College Faculty Use Social Media

College Faculty Use Social Media More Than Workplace Employees

Faculty in the collegiate space, typically thought of by the corporate world as slow moving and behind the times, use social media platforms more than workplace employees. An April 2011 survey shows that college faculty use social media in myriad ways both professionally and personally, outpacing their corporate counterparts 2-1. While faculty reported that they were aware of most of the social platforms, Facebook, YouTube, and Blogs were noted as those that were most frequently visited and used, some out of necessity and not out of desire. Interestingly, faculty who have been in the professoriate for more than 20 years showed the same level of awareness of social media as those who have been in the field for fewer than 5.

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The future of Social Media, and how it relates to Content Distribution.

Dr. Phil using fans' content.

Social Media will become a viable choice for Content Distribution.

Social Media is defined as; forms of electronic communication through which users create online communities to share information, ideas, personal messages, and other content.  Content Distribution, as it relates to television can be generally defined as; the systematic placement of entertainment programming throughout a specific territory.  The content distribution team, may currently choose several different strategies and platforms; broadcast network television (ABC, NBC, CBS…), syndicated broadcast television (various television stations throughout the country), cable television (Time Warmer, Comcast..) satellite television (Direct TV, DisH…), internet based streaming sites (Netflix, Hulu,…), internet based social media platforms (Facebook, Youtube…).

Despite the current Social Media definition, there has always been small, personal communities to share ideas and messages.  The later was called “water cooler conversations”, “hanging out”, and “talking on the  telephone”.  However, technology has now connected the populations of the world in ways that most could not imagine 15-20 years ago.  In regard to television, the closest program to “go viral”, was ABC’s “Who Wants to be a Millionaire”.  The gameshow airing in primetime on consecutive nights, broke virtually every ratings record.  Elevating host Regis Philbin, to the status of “The Man who saved the Network”.  A statement that is arguably true.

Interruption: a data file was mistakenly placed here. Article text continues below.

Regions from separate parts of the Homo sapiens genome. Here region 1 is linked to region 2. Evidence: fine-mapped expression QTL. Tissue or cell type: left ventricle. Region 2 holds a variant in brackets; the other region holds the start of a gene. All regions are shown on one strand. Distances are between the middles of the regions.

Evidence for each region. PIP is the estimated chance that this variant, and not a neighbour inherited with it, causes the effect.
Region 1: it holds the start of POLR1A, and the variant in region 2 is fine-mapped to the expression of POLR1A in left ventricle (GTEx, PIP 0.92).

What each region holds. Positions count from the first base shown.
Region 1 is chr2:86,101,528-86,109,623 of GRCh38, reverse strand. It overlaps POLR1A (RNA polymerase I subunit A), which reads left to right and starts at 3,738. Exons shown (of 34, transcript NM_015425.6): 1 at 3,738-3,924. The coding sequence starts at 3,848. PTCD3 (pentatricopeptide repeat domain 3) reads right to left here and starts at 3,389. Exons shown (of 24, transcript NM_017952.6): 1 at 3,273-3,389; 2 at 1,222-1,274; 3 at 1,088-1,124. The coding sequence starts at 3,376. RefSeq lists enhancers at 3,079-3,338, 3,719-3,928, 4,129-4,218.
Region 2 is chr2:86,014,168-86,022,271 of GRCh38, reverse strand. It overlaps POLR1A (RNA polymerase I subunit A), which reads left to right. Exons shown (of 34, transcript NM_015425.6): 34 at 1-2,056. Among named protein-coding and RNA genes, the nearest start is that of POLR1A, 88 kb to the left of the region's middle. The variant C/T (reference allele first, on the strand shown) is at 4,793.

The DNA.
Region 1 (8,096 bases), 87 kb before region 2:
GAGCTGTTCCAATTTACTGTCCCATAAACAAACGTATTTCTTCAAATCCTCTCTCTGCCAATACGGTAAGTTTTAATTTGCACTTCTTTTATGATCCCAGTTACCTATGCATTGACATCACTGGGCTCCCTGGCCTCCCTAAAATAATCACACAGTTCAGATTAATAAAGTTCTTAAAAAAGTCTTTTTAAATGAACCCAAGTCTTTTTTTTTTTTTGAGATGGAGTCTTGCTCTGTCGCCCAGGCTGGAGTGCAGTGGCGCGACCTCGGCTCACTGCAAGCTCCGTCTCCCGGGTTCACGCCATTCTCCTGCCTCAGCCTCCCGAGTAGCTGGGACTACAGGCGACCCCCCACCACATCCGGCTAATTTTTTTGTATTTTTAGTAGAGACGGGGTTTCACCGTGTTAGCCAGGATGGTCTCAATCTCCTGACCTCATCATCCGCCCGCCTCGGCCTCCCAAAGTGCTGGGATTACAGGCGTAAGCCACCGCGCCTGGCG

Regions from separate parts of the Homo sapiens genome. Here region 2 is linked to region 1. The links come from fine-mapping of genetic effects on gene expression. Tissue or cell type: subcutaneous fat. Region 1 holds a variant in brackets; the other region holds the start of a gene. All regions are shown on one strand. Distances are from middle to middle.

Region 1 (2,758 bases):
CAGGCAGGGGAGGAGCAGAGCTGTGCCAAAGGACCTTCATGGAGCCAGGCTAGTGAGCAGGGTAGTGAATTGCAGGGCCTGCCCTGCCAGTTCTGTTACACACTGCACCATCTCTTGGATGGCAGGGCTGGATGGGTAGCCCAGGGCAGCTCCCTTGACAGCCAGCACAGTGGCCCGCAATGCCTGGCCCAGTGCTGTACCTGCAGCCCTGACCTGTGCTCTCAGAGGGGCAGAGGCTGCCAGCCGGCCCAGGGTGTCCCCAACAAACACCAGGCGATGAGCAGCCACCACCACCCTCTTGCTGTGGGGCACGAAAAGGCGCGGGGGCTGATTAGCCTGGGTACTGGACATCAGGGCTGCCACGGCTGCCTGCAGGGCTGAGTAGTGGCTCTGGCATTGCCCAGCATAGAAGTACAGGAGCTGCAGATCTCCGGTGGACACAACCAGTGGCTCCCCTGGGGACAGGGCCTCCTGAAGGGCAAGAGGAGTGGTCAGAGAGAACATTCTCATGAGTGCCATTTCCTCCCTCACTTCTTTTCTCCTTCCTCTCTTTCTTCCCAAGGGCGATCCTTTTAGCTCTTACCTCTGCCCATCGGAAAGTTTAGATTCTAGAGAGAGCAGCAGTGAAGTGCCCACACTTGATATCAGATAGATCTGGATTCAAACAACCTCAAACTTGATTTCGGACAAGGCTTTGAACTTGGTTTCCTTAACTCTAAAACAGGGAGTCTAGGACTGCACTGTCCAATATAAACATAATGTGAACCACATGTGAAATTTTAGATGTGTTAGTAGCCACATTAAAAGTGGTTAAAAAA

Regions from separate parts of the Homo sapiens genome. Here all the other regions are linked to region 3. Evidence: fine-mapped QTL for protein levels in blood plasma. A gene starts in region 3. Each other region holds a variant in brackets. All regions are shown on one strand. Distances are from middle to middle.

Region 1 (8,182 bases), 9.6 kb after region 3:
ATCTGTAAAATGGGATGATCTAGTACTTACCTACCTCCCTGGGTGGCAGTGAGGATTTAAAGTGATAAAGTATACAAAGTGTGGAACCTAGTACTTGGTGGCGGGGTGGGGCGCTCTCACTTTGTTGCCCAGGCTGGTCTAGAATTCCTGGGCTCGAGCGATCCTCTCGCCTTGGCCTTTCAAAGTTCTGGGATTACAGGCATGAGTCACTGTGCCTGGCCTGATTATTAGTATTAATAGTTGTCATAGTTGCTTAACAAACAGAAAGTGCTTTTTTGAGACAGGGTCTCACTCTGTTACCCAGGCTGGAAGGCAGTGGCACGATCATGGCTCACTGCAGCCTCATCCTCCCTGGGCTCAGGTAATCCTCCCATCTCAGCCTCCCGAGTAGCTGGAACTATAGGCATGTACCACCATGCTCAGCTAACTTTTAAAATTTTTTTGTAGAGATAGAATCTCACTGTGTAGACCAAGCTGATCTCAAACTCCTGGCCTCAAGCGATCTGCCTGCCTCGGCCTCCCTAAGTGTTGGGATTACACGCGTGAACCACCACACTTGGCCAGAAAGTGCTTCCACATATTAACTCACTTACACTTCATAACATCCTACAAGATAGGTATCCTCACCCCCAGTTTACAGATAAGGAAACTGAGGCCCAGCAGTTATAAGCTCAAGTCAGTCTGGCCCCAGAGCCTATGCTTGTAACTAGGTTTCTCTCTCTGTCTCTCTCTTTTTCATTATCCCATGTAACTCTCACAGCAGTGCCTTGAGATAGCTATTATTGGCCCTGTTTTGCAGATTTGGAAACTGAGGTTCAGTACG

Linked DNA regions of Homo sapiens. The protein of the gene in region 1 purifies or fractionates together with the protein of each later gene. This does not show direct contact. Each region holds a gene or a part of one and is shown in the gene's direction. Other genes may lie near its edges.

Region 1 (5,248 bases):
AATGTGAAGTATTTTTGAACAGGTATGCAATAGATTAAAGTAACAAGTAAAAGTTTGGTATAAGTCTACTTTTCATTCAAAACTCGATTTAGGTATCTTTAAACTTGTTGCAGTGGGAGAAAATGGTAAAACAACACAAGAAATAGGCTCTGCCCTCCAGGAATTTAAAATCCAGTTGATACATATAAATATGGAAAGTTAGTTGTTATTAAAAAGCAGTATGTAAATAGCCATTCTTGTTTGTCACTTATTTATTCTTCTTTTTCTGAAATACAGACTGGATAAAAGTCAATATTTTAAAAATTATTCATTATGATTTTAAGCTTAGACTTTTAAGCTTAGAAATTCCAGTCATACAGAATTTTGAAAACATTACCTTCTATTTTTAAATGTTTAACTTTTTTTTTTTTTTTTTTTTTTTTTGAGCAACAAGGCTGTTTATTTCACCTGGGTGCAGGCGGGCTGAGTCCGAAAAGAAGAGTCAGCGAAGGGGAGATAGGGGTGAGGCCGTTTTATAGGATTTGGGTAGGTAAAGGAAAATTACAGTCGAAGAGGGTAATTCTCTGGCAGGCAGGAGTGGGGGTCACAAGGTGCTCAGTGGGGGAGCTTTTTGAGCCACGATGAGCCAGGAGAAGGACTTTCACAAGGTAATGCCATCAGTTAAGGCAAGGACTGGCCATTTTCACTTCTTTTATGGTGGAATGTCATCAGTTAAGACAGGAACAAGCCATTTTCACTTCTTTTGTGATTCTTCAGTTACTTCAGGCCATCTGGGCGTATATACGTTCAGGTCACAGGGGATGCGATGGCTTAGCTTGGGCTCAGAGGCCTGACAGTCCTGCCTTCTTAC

Now the internet, and new tech hardware has taken social media to it’s current form, and placed all content within it’s streaming grasp.  SnapChat, the disappearing message app, has launched a new entertainment feed called “Discover”.  Facebook’s newsfeed is more substantial everyday, and I wouldn’t rule out scheduled programming going forward.  Twitter has increased the availability of embedded video, and may stream content live regularly at some point.  And Youtube, has become a viable alternative to television as we currently know it.  And with the addition of NFL programming, it’s footprint will only grow at an exponential rate.

What we have in effect, is a convergence of platforms which compete for public attention.  The question is, can you get enough Dr Phil, Live with Kelly and Michael, or Entertainment Tonight by liking their Facebook page, or subscribing to their Youtube channel?  The television studios are hoping the answer is no, or at least, not anytime soon.  However, unlike the terminal, historic decision to go VHS or Beta.  Hollywood is making sure their programming is available on all platforms.  As the public decides who the ultimate distribution survivors will be.  The studios will be ready to expand or shutdown, whatever the situation or business decision warrants.

So the future of Social Media is an ever increasing intimate relationship with Content Distribution.  The day may come (sooner than later), when you watch your daily episode of Ellen, on her Facebook page.  The same is true for any other programming that you currently find on broadcast or cable television.  The technology is here, the studios and social media platforms are just waiting for the FCC, and the Supreme Court to catch up.